DC Metropolitan Police Department has proposed shortening the parade route from the current route along Georgia Avenue from Missouri Avenue NW to Barry Place NW approximately 3 miles; to Georgia Avenue between Missouri Avenue NW to Kansas Avenue NW (a 1.3-mile route). If this proposed change takes place it will severely affect the true essence of the Carnival Parade in addition to adversely imping(ing) on business owners along the portion of the Georgia Avenue corridor that will be excluded.

I'm wondering how Brightwood/Brightwood Park residents feel about this...would people be happy to have the parade start further down Georgia Avenue, or would they miss it? I personally hope the northern section of the Caribbean Carnival can be restored; I think it's a blast to have a once-a-year day-long party in our normally quiet little residential neighborhood.

***UPDATE*** I got in touch with the festival organizers, who confirmed that the parade will indeed begin at Kansas Avenue this year. Big loss for Brightwood and Brightwood Park!

Petworth Market, now with EBT machine!

Today, the Petworth Community Market begins its second season. It will run from 4-8 pm each Friday through September 30 along the 4000 block of 9th Street NW (between Taylor and Upshur Streets).

This year Petworth joins the growing list of DC farmers markets that accept SNAP benefits, due to the acquisition of an EBT machine (which will also allow customers to pay with credit cards).

Organizers are still in the process of recruiting farm vendors, artists and crafters for the weekly market. For additional details or to download a vendor application, visit www.petworthmarket.org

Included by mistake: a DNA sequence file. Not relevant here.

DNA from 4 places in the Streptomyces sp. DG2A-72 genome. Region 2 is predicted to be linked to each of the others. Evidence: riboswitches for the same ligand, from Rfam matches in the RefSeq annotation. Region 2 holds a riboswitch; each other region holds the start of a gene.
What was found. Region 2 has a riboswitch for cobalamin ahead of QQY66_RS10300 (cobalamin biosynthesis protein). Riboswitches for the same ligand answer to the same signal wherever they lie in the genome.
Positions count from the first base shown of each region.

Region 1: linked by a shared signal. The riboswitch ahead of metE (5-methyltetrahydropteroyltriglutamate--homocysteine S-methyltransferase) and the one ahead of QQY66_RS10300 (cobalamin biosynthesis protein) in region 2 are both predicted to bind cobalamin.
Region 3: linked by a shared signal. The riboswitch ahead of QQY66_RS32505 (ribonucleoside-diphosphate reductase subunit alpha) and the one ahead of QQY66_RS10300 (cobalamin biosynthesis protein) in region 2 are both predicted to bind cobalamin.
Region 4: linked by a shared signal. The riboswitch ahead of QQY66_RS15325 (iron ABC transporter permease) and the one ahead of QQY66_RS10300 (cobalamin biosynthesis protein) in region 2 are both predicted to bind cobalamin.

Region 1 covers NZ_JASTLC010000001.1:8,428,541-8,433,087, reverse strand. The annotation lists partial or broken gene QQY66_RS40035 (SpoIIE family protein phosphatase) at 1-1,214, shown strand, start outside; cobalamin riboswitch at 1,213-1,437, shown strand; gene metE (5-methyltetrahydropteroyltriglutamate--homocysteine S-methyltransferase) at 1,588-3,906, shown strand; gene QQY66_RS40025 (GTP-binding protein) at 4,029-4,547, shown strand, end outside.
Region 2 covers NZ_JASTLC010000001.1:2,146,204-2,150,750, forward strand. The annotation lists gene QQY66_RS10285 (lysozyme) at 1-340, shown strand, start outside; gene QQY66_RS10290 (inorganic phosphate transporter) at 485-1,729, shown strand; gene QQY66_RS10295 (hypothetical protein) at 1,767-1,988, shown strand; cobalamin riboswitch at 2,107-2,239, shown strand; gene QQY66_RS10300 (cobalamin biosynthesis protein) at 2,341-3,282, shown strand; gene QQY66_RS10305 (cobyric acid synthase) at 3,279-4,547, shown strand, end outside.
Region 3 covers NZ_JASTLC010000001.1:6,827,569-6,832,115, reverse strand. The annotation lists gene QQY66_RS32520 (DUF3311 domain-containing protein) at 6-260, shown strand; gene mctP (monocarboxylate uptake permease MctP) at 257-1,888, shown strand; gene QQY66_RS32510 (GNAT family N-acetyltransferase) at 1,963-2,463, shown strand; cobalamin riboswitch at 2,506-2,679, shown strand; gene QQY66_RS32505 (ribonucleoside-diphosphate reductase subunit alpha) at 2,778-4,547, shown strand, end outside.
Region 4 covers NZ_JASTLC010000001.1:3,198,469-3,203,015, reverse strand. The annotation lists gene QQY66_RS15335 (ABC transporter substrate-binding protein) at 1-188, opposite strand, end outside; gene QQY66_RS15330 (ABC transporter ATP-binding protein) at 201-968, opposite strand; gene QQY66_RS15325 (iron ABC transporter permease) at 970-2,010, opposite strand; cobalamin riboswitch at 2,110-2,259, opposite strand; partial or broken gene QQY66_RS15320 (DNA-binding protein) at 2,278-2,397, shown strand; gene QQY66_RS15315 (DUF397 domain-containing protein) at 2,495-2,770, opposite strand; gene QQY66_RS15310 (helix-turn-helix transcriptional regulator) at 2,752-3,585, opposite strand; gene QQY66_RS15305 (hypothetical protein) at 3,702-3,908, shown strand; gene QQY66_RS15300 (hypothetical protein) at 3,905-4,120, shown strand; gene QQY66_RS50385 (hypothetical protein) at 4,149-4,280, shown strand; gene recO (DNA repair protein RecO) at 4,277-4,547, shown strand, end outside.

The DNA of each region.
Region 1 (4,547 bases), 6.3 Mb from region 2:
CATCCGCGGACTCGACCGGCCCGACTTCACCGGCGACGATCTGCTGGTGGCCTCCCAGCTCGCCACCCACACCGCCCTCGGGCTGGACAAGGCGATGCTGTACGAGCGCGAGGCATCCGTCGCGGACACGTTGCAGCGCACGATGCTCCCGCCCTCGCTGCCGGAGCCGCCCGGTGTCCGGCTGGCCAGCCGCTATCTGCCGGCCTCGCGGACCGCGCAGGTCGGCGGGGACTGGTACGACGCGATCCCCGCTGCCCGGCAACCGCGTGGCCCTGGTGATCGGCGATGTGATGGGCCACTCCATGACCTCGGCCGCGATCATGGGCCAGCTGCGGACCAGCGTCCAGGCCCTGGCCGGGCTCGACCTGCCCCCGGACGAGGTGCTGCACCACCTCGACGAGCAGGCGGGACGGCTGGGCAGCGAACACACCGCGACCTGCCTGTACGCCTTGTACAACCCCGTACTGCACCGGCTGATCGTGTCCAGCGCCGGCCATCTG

Here's a list of the confirmed vendors so far this season:
C&T Produce
Fresh Off The Roast
G Flores Produce
Great Harvest Bread Company
J & L Green Farm
Kuhn Orchards
Momme Meals
Paisley Fig
Pearl Fine Teas
William Maedel III

Thursday, May 19, 2011

It's the Official Ward 4 Bike to Work Day convoy

Our Councilmember is going to bike to work tomorrow, and she'd like you to join her.

When: Tomorrow (Bike to Work Day!), 7:00 am
Where: Highlands Café, 4706 14th St. NW
(There's a Capital Bikeshare station right in front of Highlands, so if you want to ride CaBi, it's a very convenient meeting spot.)

More info from a press release:

Bowser to pace the peloton on Bike to Work Day
Washington, D.C. – In support of Bike to Work Day tomorrow, Councilmember Bowser will lead a group of cyclists on a bicycle ride from Ward 4 to Freedom Plaza.

When: Friday, May 20, 2011
Time: 7:00 A.M.
Where: Highlands Café, 4706 14th St NW

For more information, or to join the ride, please contact Brandon Todd at btodd@dccouncil.us, or by phone at 202-664-7594. If the Councilmember’s ride is cancelled due to inclement weather, notice will be posted on Ward 4 listservs by 6:15 A.M.

Ward 4 Animal Health Fair, this Saturday @ Upshur Dog Park

What: Ward 4 Animal Health Fair
When: Saturday, May 21, 9:00 am - 12 noon
Where: Upshur Dog Park, 4300 Arkansas Avenue, NW

Join the DC Department of Health and the Friends of 16th St Heights Parks for an Animal Health Fair!

- Free vaccinations
- DC dog and dog park licenses
- Microchipping
- Learn about DC's animal laws and emergency preparedess
- Ask the veterinarian
- Learn about the Friends group and join the Upshur Dog Park community
- Free dog treats!

The cost of a dog license is $15 for a spayed or neutered dog and $50 for an unspayed or unneutered dog. Pay with checks or money orders payable to "DC Treasurer." NO CASH ACCEPTED.

If your pet has been vaccinated before, please bring the vaccination records.

Cats and dogs must be at least 3 months old to receive a rabies vaccination.